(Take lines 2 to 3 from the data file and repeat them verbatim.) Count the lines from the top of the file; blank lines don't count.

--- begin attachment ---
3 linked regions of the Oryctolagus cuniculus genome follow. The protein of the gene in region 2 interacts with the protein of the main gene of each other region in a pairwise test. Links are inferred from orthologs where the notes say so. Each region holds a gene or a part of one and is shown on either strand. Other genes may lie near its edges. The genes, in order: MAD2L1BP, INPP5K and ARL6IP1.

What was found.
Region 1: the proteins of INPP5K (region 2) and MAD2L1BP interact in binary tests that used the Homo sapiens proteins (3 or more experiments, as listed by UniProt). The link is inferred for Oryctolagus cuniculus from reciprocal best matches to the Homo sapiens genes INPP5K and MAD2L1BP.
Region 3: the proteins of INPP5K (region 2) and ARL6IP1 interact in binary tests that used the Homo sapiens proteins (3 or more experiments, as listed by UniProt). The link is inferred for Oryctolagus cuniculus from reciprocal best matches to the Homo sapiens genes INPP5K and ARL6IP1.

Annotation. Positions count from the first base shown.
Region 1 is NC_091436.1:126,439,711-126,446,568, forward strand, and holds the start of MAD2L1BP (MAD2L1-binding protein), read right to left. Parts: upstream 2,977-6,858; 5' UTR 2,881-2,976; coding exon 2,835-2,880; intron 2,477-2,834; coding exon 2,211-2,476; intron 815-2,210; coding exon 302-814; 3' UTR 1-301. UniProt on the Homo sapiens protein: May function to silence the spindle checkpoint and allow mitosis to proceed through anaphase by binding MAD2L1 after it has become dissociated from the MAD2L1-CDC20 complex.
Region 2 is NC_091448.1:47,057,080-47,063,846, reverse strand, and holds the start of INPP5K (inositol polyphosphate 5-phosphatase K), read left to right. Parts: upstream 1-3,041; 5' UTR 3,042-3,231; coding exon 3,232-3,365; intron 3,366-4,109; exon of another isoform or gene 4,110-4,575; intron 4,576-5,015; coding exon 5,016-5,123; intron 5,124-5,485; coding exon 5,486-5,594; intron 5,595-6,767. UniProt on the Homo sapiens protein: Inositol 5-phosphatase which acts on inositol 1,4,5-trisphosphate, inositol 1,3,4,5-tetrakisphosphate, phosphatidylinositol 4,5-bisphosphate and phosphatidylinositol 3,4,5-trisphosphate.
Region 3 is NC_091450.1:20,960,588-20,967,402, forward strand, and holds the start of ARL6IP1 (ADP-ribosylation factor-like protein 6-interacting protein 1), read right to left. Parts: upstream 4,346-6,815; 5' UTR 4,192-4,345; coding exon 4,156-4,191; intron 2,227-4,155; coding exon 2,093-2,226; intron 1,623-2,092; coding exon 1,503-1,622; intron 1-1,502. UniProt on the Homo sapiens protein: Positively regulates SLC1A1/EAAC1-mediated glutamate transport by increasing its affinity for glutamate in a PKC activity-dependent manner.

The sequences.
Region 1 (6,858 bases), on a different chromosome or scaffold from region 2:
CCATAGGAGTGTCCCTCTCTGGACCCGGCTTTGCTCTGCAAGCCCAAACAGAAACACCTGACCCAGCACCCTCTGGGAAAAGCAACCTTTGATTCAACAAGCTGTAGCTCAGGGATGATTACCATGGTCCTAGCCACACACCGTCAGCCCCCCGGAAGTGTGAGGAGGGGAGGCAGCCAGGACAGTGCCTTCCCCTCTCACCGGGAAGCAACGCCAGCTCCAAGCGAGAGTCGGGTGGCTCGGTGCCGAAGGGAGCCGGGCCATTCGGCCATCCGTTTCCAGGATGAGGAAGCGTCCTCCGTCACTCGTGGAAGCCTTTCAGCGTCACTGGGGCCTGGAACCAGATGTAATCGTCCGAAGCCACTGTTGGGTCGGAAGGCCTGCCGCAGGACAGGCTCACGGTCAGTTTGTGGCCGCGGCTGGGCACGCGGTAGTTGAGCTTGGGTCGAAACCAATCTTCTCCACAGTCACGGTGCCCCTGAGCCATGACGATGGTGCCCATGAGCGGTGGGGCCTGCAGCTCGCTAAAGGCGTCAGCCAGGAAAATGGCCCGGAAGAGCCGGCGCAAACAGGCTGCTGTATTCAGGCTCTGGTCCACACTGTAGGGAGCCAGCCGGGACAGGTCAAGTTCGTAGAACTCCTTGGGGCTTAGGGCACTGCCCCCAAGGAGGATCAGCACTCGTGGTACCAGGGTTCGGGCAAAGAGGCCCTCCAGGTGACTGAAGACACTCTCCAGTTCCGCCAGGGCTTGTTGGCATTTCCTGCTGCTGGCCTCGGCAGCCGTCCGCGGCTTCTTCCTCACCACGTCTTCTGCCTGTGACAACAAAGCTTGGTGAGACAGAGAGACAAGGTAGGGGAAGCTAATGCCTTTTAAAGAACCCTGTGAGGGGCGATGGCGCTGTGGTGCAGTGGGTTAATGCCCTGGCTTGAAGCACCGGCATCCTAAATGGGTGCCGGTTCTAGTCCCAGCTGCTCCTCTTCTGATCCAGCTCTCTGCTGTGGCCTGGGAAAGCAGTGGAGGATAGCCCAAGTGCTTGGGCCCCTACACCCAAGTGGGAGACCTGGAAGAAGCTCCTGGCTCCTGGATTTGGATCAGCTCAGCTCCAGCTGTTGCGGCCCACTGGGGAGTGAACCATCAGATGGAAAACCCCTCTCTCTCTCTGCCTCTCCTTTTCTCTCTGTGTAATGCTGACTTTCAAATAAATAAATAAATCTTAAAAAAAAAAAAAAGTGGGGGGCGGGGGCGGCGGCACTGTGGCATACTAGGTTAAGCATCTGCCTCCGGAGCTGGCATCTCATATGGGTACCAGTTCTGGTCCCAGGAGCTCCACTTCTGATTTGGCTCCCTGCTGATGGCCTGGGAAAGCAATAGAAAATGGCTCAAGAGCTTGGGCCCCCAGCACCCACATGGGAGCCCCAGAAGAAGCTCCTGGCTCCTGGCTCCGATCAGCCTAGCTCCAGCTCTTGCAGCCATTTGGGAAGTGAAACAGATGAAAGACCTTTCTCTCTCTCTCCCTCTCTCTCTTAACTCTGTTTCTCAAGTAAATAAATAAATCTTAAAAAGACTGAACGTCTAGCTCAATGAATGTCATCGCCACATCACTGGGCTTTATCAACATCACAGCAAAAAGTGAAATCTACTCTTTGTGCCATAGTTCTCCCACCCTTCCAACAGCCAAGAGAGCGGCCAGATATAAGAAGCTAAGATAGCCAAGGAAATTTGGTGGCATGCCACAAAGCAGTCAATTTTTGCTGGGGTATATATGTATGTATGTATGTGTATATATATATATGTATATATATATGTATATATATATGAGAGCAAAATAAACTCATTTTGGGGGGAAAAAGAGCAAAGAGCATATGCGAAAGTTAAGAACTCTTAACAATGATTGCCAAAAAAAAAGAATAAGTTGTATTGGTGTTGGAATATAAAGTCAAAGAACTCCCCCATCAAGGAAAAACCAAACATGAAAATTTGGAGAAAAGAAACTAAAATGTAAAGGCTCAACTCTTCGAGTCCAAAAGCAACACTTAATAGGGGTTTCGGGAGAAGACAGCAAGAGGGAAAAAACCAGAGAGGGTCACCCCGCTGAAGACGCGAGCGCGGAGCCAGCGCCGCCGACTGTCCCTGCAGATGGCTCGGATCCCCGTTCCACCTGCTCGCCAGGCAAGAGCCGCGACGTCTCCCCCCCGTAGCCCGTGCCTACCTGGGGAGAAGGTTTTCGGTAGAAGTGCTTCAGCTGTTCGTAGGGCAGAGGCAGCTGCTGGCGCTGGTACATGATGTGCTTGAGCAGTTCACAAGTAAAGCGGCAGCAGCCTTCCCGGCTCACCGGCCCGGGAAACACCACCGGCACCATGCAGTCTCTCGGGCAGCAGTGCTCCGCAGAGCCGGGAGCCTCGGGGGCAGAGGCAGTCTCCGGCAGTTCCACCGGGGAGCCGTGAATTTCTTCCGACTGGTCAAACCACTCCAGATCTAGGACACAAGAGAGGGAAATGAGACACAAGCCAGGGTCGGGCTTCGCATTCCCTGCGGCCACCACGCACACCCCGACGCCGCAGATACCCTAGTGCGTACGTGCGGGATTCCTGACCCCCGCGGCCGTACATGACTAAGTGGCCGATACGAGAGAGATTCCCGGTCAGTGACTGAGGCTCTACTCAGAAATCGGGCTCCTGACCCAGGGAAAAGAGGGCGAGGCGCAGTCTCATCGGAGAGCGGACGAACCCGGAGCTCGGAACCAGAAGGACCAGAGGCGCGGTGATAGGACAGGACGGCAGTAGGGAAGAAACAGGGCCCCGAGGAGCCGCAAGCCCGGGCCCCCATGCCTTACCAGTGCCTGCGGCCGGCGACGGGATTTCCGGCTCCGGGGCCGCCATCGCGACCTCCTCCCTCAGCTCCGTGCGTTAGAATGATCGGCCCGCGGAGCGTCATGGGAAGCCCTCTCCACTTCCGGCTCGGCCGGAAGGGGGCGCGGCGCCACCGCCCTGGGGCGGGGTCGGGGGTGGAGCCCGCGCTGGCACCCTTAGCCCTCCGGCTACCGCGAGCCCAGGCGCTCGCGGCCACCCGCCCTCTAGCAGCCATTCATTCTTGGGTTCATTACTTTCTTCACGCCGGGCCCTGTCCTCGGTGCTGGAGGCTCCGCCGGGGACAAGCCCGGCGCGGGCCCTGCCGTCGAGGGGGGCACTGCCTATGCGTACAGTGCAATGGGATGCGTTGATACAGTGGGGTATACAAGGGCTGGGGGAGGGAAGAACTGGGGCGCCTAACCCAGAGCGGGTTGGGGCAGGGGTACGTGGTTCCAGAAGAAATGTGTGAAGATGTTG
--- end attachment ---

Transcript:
What was found.
Region 1: the proteins of INPP5K (region 2) and MAD2L1BP interact in binary tests that used the Homo sapiens proteins (3 or more experiments, as listed by UniProt). The link is inferred for Oryctolagus cuniculus from reciprocal best matches to the Homo sapiens genes INPP5K and MAD2L1BP.